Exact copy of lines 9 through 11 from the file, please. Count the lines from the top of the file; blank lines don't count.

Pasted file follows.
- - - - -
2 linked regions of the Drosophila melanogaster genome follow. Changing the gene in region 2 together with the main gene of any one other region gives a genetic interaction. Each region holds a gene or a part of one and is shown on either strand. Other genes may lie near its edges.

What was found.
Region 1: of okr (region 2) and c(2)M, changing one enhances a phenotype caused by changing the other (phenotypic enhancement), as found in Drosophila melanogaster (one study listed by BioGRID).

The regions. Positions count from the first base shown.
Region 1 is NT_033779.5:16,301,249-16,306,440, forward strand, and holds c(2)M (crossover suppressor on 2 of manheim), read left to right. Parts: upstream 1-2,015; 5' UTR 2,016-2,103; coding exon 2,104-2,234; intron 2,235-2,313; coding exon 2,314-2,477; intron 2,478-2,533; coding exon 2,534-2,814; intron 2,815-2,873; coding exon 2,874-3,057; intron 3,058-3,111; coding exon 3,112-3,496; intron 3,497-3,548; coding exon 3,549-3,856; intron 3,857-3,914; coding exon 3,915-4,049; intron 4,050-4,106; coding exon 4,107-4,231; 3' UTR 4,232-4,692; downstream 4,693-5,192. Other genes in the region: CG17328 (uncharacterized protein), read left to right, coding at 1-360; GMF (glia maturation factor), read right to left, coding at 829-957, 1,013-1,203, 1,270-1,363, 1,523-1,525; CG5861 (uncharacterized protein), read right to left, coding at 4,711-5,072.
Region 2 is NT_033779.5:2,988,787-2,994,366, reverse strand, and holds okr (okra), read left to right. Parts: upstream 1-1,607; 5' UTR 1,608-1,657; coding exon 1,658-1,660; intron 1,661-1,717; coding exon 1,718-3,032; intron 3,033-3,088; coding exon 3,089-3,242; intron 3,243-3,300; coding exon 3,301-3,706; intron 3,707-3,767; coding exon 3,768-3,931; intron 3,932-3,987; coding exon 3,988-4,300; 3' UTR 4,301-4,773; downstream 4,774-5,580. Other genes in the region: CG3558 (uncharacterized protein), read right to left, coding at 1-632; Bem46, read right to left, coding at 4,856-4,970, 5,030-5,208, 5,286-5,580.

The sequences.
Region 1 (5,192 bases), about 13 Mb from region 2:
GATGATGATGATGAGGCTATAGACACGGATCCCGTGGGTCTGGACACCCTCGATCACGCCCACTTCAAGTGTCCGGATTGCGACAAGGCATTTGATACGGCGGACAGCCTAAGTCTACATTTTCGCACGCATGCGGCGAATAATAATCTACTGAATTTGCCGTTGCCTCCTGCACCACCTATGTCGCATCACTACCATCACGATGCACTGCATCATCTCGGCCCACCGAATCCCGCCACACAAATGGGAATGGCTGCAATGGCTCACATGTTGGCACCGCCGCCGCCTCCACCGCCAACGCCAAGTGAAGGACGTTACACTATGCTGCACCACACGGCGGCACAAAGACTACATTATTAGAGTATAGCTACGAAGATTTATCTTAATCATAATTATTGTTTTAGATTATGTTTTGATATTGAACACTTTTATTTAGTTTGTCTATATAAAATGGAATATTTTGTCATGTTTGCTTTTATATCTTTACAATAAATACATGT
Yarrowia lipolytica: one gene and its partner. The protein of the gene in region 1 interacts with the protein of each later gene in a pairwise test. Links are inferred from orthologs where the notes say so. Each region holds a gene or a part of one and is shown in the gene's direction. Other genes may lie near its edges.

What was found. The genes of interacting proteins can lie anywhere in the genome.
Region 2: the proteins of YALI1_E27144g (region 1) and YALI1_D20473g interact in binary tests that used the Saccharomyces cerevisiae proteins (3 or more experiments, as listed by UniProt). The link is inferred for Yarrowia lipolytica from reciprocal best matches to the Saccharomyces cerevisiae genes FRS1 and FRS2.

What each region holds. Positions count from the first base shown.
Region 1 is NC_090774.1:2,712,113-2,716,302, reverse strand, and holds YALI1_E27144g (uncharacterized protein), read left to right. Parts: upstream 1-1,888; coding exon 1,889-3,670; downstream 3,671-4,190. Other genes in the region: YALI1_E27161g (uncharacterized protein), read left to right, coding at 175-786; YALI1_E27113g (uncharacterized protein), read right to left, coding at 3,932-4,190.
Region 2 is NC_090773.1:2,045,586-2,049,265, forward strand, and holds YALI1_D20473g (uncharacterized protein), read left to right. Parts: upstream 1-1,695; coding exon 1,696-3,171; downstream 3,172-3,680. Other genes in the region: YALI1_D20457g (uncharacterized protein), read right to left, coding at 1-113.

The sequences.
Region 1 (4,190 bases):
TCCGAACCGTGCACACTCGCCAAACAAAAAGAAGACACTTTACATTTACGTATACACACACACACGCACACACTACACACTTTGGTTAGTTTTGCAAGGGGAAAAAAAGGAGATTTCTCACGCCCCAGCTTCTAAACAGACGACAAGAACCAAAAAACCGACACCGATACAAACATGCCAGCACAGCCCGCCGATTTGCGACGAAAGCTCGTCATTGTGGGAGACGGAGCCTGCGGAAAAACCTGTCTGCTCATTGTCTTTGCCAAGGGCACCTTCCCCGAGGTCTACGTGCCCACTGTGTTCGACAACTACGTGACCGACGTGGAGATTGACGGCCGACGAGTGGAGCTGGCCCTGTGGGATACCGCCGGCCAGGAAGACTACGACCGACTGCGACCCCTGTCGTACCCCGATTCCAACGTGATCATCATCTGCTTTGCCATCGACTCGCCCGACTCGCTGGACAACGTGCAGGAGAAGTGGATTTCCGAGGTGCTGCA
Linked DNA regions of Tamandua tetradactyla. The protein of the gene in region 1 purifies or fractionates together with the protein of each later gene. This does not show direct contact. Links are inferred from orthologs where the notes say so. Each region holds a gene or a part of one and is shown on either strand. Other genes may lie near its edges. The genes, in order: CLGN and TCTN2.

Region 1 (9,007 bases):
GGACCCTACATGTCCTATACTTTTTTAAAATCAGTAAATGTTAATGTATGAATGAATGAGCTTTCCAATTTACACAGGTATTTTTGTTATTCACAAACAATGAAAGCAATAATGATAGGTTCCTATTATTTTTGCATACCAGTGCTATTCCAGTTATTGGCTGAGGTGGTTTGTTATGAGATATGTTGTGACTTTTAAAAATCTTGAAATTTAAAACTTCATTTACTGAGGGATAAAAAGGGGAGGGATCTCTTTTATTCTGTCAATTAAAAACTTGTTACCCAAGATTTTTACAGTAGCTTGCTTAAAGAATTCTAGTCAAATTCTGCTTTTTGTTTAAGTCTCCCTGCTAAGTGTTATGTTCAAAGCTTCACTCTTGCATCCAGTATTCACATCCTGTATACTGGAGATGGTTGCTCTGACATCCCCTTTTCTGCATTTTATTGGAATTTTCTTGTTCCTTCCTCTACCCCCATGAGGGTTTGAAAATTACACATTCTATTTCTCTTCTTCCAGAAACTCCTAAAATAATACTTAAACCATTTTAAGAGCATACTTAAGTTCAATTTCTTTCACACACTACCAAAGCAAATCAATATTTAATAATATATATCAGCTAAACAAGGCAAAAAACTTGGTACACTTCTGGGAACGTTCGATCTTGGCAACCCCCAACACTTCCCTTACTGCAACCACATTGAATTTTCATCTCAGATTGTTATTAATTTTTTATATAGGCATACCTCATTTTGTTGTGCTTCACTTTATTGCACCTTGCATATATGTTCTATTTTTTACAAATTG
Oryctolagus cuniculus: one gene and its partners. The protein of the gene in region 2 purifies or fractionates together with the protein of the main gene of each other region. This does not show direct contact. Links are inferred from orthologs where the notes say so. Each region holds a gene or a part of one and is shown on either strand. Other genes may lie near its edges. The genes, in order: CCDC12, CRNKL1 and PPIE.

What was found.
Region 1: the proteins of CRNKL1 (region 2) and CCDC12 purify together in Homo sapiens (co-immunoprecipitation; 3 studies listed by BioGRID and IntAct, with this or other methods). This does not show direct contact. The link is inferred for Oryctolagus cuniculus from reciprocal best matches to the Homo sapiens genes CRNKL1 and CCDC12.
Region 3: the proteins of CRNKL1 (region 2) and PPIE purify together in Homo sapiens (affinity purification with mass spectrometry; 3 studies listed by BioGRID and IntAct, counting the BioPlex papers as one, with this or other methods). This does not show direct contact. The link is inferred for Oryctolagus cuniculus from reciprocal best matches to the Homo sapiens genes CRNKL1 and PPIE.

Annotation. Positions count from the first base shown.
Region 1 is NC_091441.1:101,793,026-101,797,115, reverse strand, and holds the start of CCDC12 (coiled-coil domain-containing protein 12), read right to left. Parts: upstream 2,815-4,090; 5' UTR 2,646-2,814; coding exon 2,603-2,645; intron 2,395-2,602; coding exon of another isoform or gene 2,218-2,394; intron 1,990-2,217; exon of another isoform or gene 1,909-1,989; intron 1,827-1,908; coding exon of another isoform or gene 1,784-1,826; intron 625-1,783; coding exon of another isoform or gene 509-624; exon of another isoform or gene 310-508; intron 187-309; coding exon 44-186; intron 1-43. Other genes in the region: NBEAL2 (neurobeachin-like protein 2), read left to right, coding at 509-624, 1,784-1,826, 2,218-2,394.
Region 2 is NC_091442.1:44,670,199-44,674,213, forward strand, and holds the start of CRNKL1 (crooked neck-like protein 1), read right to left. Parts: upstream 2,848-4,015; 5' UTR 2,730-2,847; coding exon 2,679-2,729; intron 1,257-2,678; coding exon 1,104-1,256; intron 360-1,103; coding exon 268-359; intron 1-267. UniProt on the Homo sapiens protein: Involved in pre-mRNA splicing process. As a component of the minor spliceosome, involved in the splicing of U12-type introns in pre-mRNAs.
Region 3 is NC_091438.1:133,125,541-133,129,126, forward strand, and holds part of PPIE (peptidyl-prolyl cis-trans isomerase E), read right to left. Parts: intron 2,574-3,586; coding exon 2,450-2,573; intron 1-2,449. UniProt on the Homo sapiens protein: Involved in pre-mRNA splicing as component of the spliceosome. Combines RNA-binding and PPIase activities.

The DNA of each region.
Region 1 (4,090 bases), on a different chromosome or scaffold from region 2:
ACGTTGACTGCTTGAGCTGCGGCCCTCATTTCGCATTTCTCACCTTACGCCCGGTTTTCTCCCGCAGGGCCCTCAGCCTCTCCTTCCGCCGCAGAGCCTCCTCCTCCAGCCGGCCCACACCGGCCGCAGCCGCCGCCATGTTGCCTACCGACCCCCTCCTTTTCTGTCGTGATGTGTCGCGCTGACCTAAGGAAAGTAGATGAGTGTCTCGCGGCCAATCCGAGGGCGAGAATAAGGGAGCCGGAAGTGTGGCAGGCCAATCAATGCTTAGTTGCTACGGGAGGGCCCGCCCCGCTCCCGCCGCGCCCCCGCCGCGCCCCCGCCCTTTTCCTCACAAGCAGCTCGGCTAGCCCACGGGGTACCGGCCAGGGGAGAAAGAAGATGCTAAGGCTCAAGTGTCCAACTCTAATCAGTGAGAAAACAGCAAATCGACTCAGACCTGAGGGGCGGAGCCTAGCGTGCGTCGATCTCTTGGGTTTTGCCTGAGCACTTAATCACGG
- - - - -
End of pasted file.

GATGATGATGATGAGGCTATAGACACGGATCCCGTGGGTCTGGACACCCTCGATCACGCCCACTTCAAGTGTCCGGATTGCGACAAGGCATTTGATACGGCGGACAGCCTAAGTCTACATTTTCGCACGCATGCGGCGAATAATAATCTACTGAATTTGCCGTTGCCTCCTGCACCACCTATGTCGCATCACTACCATCACGATGCACTGCATCATCTCGGCCCACCGAATCCCGCCACACAAATGGGAATGGCTGCAATGGCTCACATGTTGGCACCGCCGCCGCCTCCACCGCCAACGCCAAGTGAAGGACGTTACACTATGCTGCACCACACGGCGGCACAAAGACTACATTATTAGAGTATAGCTACGAAGATTTATCTTAATCATAATTATTGTTTTAGATTATGTTTTGATATTGAACACTTTTATTTAGTTTGTCTATATAAAATGGAATATTTTGTCATGTTTGCTTTTATATCTTTACAATAAATACATGT
Yarrowia lipolytica: one gene and its partner. The protein of the gene in region 1 interacts with the protein of each later gene in a pairwise test. Links are inferred from orthologs where the notes say so. Each region holds a gene or a part of one and is shown in the gene's direction. Other genes may lie near its edges.

What was found. The genes of interacting proteins can lie anywhere in the genome.